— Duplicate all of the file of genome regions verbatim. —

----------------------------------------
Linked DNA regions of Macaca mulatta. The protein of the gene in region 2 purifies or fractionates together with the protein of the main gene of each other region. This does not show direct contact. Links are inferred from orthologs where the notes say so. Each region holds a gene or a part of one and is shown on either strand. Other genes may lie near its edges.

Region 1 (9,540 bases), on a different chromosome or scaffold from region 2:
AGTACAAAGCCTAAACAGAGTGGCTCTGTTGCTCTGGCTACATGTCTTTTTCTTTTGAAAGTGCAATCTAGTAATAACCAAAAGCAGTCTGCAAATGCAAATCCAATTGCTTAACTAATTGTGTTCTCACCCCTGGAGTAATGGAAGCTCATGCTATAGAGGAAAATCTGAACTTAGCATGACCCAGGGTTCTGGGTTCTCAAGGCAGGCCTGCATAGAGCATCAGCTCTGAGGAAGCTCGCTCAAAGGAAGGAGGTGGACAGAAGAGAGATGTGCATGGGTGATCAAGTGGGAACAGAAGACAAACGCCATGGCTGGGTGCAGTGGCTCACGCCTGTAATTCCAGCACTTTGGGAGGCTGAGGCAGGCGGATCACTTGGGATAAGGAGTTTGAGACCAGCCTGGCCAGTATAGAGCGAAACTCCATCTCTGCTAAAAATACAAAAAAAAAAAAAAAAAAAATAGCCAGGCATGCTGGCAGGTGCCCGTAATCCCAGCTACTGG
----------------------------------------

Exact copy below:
Linked DNA regions of Macaca mulatta. The protein of the gene in region 2 purifies or fractionates together with the protein of the main gene of each other region. This does not show direct contact. Links are inferred from orthologs where the notes say so. Each region holds a gene or a part of one and is shown on either strand. Other genes may lie near its edges.

Region 1 (9,540 bases), on a different chromosome or scaffold from region 2:
AGTACAAAGCCTAAACAGAGTGGCTCTGTTGCTCTGGCTACATGTCTTTTTCTTTTGAAAGTGCAATCTAGTAATAACCAAAAGCAGTCTGCAAATGCAAATCCAATTGCTTAACTAATTGTGTTCTCACCCCTGGAGTAATGGAAGCTCATGCTATAGAGGAAAATCTGAACTTAGCATGACCCAGGGTTCTGGGTTCTCAAGGCAGGCCTGCATAGAGCATCAGCTCTGAGGAAGCTCGCTCAAAGGAAGGAGGTGGACAGAAGAGAGATGTGCATGGGTGATCAAGTGGGAACAGAAGACAAACGCCATGGCTGGGTGCAGTGGCTCACGCCTGTAATTCCAGCACTTTGGGAGGCTGAGGCAGGCGGATCACTTGGGATAAGGAGTTTGAGACCAGCCTGGCCAGTATAGAGCGAAACTCCATCTCTGCTAAAAATACAAAAAAAAAAAAAAAAAAAATAGCCAGGCATGCTGGCAGGTGCCCGTAATCCCAGCTACTGG